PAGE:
Meet Rachel Bemis. She is a 42-year-old elementary teacher from Western Montana’s Bitterroot Valley.
Rachel was an average kid by most standards; an active and fit child who didn’t struggle with her weight. During college she gained the “freshman 15,” but continued with an active lifestyle. However, as Rachel hit her twenties, she began to slowly gain weight even though she was active with her friends—walking, hiking—and before she knew it, she was a 25-year-old who weighed over 200 pounds.
Working on her own
Over the years, she made many attempts to shed the weight—diets, fitness programs, weight loss programs--and during COVID, Rachel worked with a dietician, exercised and lost 30 pounds. But she was still teetering on having high cholesterol and diabetes.
During a late summer vacation in 2021, Rachel felt bloated and uncomfortable. She went to her primary physician and was surprised when the scale read 272 pounds.
Her physician suggested she consider weight loss surgery. “I had gained 20 pounds and didn’t know it,” Rachel said. “But I still thought I could lose weight on my own.”
So, determined to succeed, Rachel joined a gym, started meal planning, worked out with a buddy, walked, swam and hiked.
Over the course of 7 months, she lost 5 pounds.
Making the decision
She realized it was time for an intervention and began researching bariatric surgical options. She was skeptical, at best. She had friends who had not been successful with the surgery. Both her grandparents and parents were overweight, and she had a family member who had had bariatric surgery, but who made poor decisions after surgery, and the weight crept back.
She researched, went on social media to connect with others who had bariatric surgery, and spoke on the phone with patients who had surgery in Missoula and elsewhere. She communicated with her insurance company to make sure all was in place.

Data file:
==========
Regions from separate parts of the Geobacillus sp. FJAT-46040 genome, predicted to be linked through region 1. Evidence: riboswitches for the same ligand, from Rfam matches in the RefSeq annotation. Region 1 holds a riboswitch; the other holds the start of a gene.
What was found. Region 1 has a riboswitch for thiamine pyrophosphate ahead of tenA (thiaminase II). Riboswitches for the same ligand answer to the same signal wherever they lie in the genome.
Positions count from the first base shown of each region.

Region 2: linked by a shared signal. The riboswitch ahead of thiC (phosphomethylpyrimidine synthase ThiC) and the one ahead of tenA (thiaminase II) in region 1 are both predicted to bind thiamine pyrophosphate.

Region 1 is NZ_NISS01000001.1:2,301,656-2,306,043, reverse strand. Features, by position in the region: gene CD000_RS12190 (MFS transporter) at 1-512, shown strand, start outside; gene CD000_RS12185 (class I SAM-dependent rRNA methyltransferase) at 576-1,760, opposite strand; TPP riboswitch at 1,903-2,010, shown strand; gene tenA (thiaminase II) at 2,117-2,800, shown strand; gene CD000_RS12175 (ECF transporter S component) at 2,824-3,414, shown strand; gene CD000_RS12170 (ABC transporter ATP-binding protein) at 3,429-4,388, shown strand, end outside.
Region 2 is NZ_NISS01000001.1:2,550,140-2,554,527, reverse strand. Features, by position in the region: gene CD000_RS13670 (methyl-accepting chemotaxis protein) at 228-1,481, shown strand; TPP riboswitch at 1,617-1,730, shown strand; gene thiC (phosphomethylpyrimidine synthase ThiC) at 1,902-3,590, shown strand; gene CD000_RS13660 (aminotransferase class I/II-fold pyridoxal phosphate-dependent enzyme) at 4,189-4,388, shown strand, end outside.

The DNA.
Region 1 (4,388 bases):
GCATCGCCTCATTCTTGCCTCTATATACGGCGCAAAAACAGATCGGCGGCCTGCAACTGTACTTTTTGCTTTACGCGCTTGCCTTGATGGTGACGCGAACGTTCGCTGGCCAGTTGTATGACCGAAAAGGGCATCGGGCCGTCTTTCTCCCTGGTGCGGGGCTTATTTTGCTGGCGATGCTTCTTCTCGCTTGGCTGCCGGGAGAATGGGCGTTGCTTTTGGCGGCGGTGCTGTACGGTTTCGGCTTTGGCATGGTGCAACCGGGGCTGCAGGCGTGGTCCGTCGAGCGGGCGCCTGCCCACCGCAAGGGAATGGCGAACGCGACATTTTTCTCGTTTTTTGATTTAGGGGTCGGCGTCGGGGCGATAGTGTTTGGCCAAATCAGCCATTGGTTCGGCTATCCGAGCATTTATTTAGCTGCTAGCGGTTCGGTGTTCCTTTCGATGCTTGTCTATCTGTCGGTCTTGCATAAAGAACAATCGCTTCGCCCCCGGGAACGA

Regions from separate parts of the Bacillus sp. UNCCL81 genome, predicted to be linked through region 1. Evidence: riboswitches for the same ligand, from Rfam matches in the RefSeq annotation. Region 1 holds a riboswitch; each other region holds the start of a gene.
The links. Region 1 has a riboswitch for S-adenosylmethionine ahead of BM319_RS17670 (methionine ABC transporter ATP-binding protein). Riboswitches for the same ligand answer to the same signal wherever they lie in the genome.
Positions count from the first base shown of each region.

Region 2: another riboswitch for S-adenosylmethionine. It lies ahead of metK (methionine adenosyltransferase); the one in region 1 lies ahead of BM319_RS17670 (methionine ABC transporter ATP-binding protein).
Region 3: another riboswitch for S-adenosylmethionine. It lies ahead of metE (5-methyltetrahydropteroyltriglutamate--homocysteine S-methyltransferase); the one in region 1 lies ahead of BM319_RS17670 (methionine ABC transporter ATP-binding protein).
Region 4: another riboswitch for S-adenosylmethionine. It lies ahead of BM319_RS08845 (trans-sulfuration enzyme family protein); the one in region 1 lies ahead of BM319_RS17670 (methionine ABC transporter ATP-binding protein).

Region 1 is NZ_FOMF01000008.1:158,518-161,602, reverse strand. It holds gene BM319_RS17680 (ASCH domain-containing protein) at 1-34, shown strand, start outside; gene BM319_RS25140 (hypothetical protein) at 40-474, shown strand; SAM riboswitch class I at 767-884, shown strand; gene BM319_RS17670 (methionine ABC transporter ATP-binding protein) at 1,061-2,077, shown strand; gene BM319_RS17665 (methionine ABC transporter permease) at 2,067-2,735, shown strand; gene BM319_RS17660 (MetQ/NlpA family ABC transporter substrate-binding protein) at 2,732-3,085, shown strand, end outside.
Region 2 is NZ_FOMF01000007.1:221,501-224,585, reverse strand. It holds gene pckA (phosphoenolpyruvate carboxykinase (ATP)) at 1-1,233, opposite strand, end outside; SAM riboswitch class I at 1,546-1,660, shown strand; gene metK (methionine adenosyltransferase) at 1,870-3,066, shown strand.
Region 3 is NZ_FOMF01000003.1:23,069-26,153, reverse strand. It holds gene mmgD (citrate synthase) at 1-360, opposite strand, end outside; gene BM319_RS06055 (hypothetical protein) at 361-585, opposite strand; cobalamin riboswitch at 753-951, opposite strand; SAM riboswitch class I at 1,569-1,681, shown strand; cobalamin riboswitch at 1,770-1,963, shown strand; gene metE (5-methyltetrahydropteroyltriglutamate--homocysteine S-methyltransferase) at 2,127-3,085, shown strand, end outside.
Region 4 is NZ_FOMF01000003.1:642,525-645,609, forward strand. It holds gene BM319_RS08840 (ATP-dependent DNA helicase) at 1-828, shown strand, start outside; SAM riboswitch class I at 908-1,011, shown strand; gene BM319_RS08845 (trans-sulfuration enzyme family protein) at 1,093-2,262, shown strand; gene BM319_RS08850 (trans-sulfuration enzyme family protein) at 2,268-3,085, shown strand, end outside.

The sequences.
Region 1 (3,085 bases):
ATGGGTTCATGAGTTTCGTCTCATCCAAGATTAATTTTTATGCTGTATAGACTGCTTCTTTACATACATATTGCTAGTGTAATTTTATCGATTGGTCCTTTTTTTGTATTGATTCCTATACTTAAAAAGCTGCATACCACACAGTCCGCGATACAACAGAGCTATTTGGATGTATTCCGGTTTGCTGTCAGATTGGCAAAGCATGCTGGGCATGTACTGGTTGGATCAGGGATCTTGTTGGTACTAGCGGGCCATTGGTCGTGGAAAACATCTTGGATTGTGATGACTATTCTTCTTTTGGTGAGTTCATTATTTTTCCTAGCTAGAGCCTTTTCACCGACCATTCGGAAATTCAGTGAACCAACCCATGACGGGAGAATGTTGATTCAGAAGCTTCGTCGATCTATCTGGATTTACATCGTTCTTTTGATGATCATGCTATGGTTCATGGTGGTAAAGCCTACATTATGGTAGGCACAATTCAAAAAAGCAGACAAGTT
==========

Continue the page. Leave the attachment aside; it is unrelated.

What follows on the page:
With her physician’s guidance, Rachel decided to have a sleeve gastrectomy.
More than four million people in the United States are more than 100 pounds overweight – considered “morbidly obese.” Other health problems can accompany the weight: heart disease, type II diabetes, sleep apnea, high blood pressure, gastroesophageal reflux, incontinence, arthritis, infertility and some cancers.
Bariatric surgery has seen many advances over the last few years – offering more minimally invasive options. That means fewer incisions, less pain and a shorter recovery time. At Providence St. Patrick Hospital, bariatric surgeons offer two weight loss procedures:
- Gastric bypass surgery: The most common weight loss surgery is the Roux-en-Y gastric bypass that creates a small pouch in the stomach, which is connected directly to the small intestine. This limits the amount of food a person can comfortably eat and the amount of nutrients and calories the body absorbs.
- Sleeve gastrectomy: the surgeon removes about three-fourths of the stomach and reshapes what’s left into a “sleeve.” The smaller stomach makes a person feel full sooner and greatly reduces how much food you can eat.
After the surgery
Rachel had surgery in August 2022, and by May 2023, her weight was down to 165 pounds. And she is committed to living a healthy and active life.
The results are from keeping herself on track with the recommendations from her physician. No alcohol, no juice, no soda. Her students see her drinking water all day, focusing on high protein snacks and other healthy options. Rachel continues to work out in her local gym or hike before work 5 days a week.
“When it comes to my students, they see a role model for healthy choices. I reached out; I needed help! This was the right decision for me, and I have no regrets!”
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